The introduction of this report may include the impact of economic (macro and micro level), socio economic indicators’ impact on the organization including the financials legal framework changes, etc. Keep this section short in the annual report. You can go into greater depth in your board report.
Information to include here:
- The budget and/or the actual and major variances clarified in each category of income and expenditure. This should find its basis on what is considered as being material to the board;
- Basic financial analysis of major changes;
- What was not achieved and lessons learned a fresh and approach for the future;
- Major future expenditures - this may be linked to future commitments on the financial statements;
- Audited Financial Statements (AFS).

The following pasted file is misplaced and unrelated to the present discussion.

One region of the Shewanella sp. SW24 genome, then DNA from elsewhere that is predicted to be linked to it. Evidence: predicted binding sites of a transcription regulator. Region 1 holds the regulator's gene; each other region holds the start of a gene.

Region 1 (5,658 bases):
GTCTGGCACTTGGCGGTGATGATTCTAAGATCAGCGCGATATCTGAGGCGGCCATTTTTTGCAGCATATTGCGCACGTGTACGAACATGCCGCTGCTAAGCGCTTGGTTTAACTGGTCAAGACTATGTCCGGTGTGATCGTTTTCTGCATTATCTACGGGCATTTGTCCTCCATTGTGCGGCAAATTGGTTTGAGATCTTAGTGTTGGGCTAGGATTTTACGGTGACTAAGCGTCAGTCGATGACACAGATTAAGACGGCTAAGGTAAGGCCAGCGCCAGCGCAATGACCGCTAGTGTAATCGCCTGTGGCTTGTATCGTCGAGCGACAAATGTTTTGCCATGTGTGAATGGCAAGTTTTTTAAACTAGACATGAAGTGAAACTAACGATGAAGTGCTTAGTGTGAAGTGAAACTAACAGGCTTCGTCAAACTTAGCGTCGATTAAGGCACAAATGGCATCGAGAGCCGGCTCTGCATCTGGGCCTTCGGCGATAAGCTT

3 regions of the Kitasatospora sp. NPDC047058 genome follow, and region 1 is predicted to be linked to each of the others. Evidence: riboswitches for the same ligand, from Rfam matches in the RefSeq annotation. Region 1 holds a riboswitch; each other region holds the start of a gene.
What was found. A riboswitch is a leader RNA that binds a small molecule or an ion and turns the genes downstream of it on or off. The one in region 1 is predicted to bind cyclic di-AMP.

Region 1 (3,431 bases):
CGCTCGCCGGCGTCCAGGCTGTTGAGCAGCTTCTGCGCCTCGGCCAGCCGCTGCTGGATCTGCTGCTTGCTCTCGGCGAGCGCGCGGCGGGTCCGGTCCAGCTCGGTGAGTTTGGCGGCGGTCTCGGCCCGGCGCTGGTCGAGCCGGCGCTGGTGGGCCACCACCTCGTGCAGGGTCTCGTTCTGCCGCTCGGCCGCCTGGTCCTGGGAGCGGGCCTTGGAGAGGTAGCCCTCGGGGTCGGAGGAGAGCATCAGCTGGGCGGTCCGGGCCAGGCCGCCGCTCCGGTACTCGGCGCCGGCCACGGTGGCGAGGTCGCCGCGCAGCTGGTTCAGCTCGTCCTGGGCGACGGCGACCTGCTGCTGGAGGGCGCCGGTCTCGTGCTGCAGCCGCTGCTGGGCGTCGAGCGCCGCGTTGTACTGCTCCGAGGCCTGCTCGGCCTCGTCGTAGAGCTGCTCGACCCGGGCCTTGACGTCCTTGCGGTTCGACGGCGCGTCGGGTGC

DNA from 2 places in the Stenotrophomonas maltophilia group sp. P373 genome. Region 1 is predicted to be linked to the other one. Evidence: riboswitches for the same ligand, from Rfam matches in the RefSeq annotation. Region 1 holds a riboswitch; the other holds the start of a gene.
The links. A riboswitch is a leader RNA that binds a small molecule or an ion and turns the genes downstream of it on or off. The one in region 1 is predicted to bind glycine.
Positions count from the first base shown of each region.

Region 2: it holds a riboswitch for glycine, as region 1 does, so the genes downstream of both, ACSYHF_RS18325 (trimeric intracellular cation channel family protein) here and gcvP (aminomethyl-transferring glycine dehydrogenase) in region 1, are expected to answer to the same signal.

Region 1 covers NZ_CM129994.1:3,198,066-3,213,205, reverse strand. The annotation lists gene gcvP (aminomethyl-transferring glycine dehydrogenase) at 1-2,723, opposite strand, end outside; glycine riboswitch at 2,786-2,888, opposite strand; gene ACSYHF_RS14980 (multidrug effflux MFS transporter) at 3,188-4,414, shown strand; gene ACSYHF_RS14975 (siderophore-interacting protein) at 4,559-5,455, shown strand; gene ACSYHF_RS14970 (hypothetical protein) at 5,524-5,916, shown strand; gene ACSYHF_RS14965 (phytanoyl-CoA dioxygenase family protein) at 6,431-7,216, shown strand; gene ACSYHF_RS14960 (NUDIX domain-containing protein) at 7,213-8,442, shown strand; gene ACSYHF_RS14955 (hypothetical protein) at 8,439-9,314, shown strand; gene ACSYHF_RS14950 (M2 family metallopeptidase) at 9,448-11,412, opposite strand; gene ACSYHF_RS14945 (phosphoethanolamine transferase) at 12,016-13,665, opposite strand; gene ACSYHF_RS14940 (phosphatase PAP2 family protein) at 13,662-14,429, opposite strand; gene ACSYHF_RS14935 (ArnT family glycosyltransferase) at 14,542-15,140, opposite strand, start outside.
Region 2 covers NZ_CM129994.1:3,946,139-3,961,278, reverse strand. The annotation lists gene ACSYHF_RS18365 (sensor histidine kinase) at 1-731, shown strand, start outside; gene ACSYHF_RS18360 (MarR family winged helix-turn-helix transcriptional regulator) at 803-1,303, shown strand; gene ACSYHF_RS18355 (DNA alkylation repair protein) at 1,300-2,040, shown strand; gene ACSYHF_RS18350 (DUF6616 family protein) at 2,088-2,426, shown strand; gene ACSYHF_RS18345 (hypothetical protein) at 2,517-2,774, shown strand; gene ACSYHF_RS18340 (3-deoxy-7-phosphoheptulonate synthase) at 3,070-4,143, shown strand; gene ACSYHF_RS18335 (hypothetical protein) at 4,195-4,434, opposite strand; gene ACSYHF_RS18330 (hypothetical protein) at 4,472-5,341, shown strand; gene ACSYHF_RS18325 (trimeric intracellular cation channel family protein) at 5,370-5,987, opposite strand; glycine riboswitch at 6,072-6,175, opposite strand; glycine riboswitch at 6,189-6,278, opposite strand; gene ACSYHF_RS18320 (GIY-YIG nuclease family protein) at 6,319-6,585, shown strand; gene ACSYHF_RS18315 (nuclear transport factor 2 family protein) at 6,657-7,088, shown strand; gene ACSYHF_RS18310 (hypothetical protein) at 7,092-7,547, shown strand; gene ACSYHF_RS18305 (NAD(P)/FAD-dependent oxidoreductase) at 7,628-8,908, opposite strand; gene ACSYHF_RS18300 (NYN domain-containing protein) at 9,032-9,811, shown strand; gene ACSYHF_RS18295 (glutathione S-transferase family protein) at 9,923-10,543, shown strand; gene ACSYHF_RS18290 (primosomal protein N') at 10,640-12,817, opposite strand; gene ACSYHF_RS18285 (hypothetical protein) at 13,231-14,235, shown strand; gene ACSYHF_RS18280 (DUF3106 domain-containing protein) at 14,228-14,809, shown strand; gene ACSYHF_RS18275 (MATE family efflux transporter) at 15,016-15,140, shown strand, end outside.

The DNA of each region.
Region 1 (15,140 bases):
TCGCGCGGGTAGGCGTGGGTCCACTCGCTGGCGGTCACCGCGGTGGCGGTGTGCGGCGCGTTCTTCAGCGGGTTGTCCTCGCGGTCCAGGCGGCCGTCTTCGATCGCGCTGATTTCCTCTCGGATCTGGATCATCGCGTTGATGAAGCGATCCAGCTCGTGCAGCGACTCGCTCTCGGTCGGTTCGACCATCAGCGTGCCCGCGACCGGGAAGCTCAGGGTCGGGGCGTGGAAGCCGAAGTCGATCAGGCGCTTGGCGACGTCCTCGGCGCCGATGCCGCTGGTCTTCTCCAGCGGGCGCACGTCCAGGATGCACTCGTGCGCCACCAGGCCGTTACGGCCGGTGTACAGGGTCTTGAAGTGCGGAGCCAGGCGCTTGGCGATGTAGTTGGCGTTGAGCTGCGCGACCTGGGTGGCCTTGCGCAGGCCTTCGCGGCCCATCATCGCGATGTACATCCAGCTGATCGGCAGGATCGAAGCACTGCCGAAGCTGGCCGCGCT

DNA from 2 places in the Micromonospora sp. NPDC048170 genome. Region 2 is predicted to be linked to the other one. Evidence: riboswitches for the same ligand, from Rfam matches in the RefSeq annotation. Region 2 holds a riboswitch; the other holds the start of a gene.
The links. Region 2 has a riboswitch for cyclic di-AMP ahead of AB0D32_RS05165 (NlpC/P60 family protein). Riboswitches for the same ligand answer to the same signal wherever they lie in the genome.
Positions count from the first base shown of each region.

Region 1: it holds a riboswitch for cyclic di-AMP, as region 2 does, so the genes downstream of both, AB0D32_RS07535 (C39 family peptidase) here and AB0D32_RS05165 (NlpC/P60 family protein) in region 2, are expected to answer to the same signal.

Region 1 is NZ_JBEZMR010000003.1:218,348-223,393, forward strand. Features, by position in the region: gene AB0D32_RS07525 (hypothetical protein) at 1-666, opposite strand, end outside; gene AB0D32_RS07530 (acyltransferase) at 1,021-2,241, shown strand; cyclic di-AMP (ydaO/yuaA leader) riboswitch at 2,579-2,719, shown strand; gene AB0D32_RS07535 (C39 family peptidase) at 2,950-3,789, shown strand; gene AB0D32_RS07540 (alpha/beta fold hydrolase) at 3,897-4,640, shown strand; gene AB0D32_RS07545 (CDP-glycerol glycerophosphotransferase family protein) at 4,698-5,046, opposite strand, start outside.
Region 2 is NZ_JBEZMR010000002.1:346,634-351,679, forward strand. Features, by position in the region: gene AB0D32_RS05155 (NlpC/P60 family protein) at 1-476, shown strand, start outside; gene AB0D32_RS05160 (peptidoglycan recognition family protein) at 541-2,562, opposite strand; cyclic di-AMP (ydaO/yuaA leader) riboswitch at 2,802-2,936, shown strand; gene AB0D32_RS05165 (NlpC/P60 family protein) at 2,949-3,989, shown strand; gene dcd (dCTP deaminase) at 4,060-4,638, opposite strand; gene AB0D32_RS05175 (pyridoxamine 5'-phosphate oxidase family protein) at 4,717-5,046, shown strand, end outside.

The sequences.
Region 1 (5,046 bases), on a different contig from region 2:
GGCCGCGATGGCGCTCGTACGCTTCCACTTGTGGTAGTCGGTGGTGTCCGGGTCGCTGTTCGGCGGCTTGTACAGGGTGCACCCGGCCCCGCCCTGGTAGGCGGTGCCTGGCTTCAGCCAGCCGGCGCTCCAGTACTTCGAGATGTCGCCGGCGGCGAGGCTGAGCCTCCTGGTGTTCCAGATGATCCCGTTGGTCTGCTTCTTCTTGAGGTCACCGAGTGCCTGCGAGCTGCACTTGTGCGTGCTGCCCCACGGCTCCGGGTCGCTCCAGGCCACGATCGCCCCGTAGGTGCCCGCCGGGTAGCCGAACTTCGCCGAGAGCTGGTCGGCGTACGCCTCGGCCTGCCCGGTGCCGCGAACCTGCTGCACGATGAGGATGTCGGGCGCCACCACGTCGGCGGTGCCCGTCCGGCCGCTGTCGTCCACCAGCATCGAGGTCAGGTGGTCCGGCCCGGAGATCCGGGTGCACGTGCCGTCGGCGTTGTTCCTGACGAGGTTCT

Also keep this section to a minimum. You can include a link to the really in depth report, but for the annual report make sure that it’s easy to understand by including an introductory paragraph highlighting and summarising the important facts.
- Independent auditor’s report;
- Annual financial statements with notes.
This section should avoid categorising the donors by the amount they have given but rather list them in alphabetic order by government departments, companies, foreign funding and individuals.
Depending on the space; using company logos of company donors would be preferable. In the instances where individuals or companies do not want to be mentioned they can be grouped under anonymous donors.
If you have any questions about effectively creating your organisation’s annual report or how to ensure that your board is operating under good governance guidelines for nonprofit organisation, e-mail to firstname.lastname@example.org.
Blog first appeared on www.gadcs.co.za under articles.
Getting the Basics Right: and We're Failing.